.. That Roseanne Barr seems to have decided that maybe she was wronged only affirms the wisdom of ABC’s decision. The threat is not that Trumpism will destroy our sense of decency but rather that it may goad Americans into doing it for him.
According to Comey’s account in a new memoir, Trump “strongly denied the allegations, asking — rhetorically, I assumed — whether he seemed like a guy who needed the service of prostitutes. He then began discussing cases where women had accused him of sexual assault, a subject I had not raised. He mentioned a number of women, and seemed to have memorized their allegations.”
The January 2017 conversation at Trump Tower in Manhattan “teetered toward disaster” — until “I pulled the tool from my bag: ‘We are not investigating you, sir.’ That seemed to quiet him,” Comey writes.
Trump did not stay quiet for long. Comey describes Trump as having been obsessed with the prostitutes portion of the infamous dossier compiled by former British intelligence officer Christopher Steele, raising it at least four times with the FBI head.
.. Trump offered varying explanations to convince Comey it was not true. “I’m a germaphobe,” Trump told him in a follow-up call on Jan. 11, 2017, according to Comey’s account. “There’s no way I would let people pee on each other around me. No way.” Later, the president asked what could be done to “lift the cloud” because it was so painful for first lady Melania Trump.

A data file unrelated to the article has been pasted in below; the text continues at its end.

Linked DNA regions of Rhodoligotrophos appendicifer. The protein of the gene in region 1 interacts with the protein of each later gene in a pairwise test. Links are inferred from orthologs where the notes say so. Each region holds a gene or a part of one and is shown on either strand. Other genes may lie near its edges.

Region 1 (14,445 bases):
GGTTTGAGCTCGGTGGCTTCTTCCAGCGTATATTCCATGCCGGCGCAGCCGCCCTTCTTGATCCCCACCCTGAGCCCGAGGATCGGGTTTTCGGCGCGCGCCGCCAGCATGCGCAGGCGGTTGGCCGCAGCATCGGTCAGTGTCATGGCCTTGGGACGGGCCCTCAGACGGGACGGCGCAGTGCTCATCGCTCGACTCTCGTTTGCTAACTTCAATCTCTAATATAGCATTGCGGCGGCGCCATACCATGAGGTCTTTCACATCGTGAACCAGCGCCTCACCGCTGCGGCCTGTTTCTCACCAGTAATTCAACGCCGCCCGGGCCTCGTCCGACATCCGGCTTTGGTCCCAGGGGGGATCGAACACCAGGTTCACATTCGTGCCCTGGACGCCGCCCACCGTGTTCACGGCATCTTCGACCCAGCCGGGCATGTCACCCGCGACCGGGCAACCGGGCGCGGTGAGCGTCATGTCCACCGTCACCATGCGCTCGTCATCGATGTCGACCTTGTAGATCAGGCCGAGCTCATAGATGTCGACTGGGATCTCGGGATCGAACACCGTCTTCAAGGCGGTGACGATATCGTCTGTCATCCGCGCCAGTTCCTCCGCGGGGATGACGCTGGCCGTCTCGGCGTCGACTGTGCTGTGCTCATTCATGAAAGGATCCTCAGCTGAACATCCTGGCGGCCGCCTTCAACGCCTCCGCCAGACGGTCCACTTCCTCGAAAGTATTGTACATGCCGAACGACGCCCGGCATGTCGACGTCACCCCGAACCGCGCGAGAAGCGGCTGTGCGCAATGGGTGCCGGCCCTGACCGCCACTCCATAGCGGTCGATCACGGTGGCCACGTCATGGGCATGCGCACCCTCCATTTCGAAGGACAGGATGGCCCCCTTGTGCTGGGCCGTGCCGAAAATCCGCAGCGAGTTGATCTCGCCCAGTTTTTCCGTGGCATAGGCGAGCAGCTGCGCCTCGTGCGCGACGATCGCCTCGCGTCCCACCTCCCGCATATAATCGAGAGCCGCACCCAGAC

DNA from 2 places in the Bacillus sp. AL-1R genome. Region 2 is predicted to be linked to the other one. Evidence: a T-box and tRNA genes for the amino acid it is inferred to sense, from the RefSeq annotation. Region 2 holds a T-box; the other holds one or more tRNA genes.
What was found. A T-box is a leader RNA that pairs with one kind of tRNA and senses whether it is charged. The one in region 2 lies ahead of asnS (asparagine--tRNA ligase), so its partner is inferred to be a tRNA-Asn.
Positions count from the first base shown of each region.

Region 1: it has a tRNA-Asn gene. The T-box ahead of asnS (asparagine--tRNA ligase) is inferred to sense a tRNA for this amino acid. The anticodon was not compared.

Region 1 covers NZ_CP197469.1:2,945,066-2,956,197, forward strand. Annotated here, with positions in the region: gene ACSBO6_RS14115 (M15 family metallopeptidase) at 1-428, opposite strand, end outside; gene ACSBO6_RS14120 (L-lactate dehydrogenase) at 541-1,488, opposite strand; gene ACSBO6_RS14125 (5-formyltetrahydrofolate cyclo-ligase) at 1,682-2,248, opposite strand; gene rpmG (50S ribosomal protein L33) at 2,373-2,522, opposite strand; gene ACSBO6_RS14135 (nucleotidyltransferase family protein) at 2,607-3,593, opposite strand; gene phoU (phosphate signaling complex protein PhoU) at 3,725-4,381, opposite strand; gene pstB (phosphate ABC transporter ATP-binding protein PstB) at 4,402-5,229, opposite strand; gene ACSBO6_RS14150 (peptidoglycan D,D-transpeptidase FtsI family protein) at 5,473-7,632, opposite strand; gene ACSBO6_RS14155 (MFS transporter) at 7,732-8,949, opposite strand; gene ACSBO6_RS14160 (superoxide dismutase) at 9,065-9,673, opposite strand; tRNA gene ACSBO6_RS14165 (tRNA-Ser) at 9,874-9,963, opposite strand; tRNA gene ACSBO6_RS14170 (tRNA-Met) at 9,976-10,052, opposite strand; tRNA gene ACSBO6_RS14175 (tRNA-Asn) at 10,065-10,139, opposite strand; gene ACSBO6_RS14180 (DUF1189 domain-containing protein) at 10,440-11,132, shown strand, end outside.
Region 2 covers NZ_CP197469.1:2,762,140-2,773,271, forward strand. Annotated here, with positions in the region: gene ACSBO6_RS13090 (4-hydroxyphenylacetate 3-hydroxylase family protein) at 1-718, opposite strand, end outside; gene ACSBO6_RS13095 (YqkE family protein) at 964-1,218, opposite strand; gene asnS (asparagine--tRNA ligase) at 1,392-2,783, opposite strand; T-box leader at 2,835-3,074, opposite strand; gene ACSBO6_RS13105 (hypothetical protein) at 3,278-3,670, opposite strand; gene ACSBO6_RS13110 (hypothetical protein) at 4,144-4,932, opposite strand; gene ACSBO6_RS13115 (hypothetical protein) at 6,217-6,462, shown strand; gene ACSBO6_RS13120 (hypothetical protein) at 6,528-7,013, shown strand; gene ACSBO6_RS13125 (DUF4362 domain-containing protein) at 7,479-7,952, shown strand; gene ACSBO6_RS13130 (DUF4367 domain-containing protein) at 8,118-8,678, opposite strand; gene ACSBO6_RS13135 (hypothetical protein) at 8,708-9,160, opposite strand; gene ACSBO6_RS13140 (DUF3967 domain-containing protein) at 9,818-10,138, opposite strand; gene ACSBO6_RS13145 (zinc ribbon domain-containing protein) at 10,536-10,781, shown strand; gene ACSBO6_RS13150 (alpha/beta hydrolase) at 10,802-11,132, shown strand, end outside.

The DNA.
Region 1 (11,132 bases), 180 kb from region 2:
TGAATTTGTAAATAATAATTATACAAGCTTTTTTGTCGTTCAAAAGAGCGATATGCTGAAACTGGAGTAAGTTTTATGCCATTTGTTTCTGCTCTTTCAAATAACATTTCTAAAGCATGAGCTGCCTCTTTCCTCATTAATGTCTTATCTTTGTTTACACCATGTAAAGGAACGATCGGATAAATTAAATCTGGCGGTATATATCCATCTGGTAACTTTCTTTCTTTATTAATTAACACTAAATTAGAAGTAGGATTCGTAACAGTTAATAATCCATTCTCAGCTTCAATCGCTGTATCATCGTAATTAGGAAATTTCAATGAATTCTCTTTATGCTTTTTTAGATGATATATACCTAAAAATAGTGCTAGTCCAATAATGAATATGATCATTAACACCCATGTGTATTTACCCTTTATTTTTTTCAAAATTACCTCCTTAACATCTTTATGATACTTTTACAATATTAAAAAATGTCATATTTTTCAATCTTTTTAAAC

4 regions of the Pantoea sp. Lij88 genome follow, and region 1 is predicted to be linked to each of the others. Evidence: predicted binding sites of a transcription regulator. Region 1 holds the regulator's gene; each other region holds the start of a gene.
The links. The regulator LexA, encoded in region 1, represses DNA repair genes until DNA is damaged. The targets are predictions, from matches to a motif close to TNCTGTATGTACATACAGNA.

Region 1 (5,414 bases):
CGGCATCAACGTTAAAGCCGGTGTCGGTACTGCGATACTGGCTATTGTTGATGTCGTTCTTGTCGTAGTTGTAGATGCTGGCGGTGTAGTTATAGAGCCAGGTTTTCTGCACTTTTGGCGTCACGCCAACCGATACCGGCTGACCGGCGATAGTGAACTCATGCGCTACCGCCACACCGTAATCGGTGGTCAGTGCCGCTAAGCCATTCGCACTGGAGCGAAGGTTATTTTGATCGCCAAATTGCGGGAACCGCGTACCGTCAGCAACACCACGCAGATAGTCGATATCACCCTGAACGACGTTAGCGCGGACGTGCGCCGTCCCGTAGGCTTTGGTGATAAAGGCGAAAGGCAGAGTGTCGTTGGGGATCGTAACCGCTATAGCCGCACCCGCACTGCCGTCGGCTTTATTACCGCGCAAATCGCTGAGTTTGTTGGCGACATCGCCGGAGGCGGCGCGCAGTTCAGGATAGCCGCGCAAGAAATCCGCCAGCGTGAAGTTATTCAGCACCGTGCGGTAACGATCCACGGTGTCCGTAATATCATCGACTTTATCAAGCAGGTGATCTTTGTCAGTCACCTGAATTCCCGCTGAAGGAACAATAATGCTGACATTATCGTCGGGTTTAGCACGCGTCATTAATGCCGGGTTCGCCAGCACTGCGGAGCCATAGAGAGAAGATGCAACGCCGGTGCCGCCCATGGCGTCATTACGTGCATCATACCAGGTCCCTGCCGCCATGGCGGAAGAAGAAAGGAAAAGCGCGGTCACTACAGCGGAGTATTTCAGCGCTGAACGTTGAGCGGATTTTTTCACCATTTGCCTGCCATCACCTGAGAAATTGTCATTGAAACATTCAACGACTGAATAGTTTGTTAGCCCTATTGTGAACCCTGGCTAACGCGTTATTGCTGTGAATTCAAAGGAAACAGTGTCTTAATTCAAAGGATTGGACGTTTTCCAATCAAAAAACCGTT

.. In his memoir, Comey paints a devastating portrait of a president who built “a cocoon of alternative reality that he was busily wrapping around all of us.” Comey describes Trump as a congenital liar and unethical leader, devoid of human emotion and driven by personal ego.
.. Interacting with Trump, Comey writes, gave him “flashbacks to my earlier career as a prosecutor against the Mob.
- The silent circle of assent.
- The boss in complete control.
- The loyalty oaths.
- The us-versus-them worldview.
- The lying about all things, large and small, in service to some code of loyalty that put the organization above morality and above the truth.”
.. The result, in Comey’s telling, is “the forest fire that is the Trump presidency.”
.. “You can’t be kicked out of the room so he can talk to me alone,” Comey told Sessions, according to the book. “You have to be between me and the president.”
.. “Sessions just cast his eyes down at the table, and they darted quickly back and forth, side to side. He said nothing. I read in his posture and face a message that he would not be able to help me.”